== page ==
Hurricane V6565

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Hurricane V6565

12 August 1941. Two Hurricanes flying in formation on a training exercise crashed into the rocks near the summit of Slight Side in the Lake District. The leader of the pair, Sgt. Stanislaw Karubin, had probably descended through cloud hoping to get a visual fix and thinking they were still over the Irish Sea, which can just be made out in the distance in the photo above.

This is debris from formation leader Sgt Karubin’s Hurricane. You can just pick out the stub remaining from the Hurricane’s propeller.

The men were of the Polish Air Force under the command of the RAF and were flying out of RAF Usworth near Sunderland.

Sgt Karubin was a Battle of Britain veteran, having 7 kills to his name and was posthumously awarded the D.F.M.

Me holding up part of a wing

DSC_0140mr

Photo of Sgt Karubin from Aircrew Remembered

A Hawker Hurricane
340

Crash site of Hurricane V7742

Clip from the movie Battle of Britain where Polish pilots flying Hurricanes under the cautious tuition of the RAF spot a formation of approaching Luftwaffe bombers and decide to attack….
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32 comments on “Hurricane V6565
  1. SolarScot. says:

    a beautiful view and a sad story

    best wishes for tomorrow Ian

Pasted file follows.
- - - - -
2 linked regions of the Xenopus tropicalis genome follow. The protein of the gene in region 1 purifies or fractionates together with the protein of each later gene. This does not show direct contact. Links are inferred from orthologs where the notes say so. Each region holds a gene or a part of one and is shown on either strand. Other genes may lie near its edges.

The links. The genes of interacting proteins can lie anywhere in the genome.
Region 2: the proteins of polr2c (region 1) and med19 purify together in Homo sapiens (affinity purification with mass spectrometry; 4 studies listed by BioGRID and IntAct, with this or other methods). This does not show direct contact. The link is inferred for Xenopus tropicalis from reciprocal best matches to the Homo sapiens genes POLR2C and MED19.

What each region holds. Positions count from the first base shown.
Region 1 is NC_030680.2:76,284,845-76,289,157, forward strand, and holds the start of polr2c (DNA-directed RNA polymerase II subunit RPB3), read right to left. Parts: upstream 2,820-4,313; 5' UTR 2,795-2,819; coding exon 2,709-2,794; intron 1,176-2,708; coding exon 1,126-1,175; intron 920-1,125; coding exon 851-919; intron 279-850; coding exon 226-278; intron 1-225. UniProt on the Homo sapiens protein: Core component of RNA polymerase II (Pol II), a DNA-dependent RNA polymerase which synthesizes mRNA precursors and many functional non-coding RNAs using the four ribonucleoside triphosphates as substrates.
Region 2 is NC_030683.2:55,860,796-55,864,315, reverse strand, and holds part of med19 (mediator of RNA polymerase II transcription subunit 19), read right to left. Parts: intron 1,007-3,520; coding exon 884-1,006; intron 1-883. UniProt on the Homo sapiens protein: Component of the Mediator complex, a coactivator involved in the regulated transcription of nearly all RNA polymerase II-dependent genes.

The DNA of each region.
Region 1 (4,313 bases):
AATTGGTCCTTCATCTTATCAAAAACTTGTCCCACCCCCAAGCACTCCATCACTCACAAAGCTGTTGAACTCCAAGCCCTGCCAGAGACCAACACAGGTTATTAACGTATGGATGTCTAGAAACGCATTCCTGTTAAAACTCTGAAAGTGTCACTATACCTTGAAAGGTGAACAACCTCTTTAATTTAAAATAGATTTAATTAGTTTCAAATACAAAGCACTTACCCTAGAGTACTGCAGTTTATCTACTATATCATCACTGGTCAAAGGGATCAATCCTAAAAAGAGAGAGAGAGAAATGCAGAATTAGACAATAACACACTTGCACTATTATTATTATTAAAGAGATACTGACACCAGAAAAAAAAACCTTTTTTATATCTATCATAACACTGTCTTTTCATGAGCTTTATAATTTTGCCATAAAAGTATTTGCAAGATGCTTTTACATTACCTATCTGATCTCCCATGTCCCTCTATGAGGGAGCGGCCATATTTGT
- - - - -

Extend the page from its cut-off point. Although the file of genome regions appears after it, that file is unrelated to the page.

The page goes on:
2. Ian D B says:

    Thanks for your kind thoughts John.

  3. Mark McKie says:

    Another cracker mate.

  4. nondesigner59 says:

    Grim story.!! Great photos.

  5. amyrey says:

    Superb!

    Interesting to see and read about, even if it is a sad story. History that is worth remembering.

    And that view is amazing. Great reward for what must have been quite a treck.

  6. redrocker_9 says:

    Brilliant image as always Ian and your history facts are wonderful.

  7. Richard Tierney says:

    Great stuff from you and Paul again Ian…. this could stand on its merit as a great Landscape photo on it own…. Lovely weather but the other one shows just how quick the weather can close in, in the Lakes….. In some corner of a foreign field, is a part that is forever Poland.

    Well researched and presented as per…..

  8. pasujoba says:

    There is nothing more emotive than the remnants of the prop hub , regardless of the exsistance of the props themselves , everyone can tell what that piece of wreckage is , and it brings home the tragedy of the crash all the more for it .
    A beautifully framed shot with you in it too …I might add 🙂